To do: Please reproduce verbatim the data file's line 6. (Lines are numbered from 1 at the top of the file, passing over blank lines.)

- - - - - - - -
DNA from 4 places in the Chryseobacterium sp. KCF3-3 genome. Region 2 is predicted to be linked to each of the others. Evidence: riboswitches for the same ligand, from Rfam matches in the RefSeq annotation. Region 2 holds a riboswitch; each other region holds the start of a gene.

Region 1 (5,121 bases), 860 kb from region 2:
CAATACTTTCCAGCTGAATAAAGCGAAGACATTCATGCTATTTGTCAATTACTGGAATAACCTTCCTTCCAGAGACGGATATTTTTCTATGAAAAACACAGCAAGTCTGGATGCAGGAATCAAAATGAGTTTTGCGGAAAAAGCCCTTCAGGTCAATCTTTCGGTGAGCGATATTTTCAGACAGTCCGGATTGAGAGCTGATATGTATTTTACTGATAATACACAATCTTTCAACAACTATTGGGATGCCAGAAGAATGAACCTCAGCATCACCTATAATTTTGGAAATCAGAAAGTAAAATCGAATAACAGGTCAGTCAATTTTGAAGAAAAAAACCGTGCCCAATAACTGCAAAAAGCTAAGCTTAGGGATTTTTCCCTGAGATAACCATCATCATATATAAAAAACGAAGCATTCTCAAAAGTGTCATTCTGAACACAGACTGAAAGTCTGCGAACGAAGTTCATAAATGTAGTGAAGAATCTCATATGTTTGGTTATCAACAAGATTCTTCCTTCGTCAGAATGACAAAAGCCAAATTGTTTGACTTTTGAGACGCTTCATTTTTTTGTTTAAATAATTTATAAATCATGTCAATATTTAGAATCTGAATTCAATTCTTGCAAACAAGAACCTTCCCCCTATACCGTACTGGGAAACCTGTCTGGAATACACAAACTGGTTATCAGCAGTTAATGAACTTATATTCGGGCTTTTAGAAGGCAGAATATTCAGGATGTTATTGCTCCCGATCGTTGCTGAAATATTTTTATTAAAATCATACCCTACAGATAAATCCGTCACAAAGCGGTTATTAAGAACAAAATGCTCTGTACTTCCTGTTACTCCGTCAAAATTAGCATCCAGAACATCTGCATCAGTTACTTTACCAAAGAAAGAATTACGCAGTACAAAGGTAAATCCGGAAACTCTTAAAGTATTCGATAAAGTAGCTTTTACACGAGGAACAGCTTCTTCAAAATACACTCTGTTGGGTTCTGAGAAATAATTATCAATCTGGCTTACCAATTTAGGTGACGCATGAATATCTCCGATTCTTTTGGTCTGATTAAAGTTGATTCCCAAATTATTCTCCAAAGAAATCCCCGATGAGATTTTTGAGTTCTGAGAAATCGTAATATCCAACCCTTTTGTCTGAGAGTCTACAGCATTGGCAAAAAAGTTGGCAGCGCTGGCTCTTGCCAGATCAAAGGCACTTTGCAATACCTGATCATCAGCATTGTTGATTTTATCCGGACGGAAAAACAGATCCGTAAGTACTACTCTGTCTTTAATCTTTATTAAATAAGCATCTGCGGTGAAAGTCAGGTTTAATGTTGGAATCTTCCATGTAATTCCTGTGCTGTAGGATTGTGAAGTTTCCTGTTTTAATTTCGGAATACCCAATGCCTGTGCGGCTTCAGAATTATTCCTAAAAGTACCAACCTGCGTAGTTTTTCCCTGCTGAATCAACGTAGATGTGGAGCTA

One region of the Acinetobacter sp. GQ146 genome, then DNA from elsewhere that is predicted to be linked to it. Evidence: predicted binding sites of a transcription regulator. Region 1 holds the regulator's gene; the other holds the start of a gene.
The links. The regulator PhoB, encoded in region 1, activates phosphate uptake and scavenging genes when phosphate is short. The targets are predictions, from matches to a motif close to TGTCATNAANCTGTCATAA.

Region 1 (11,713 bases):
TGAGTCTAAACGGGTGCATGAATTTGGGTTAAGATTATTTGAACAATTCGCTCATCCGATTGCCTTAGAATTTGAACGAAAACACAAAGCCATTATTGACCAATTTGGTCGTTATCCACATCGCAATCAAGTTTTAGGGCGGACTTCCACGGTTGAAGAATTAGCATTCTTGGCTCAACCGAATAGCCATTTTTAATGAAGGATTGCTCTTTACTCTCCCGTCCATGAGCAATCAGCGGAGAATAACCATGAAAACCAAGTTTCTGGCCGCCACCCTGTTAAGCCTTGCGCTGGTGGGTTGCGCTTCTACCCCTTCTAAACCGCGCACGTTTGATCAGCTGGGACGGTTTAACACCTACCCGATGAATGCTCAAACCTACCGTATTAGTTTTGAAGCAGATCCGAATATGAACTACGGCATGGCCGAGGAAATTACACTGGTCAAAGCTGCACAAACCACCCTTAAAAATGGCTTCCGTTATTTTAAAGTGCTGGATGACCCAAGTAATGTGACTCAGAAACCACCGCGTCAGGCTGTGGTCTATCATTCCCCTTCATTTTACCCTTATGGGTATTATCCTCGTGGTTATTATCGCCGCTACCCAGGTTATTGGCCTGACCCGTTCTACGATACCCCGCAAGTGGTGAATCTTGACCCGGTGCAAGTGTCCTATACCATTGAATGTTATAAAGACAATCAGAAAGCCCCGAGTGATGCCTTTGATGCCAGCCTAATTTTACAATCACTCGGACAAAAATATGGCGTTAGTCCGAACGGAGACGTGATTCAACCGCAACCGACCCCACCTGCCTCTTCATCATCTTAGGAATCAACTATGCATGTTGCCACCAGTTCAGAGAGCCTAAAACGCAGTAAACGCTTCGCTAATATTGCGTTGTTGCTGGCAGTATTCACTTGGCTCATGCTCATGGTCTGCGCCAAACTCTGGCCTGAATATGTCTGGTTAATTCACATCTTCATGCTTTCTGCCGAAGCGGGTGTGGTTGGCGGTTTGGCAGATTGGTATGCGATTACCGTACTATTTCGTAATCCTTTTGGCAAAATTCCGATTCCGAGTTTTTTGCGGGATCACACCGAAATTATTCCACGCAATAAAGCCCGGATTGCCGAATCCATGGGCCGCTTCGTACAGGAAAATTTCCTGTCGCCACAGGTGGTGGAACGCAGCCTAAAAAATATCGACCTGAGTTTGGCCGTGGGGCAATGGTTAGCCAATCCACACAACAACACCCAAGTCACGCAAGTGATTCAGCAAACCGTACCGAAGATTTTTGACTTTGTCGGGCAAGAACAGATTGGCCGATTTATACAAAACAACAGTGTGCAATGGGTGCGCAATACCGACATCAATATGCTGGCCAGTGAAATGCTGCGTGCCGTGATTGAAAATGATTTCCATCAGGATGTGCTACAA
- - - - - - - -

Region 1 (11,713 bases):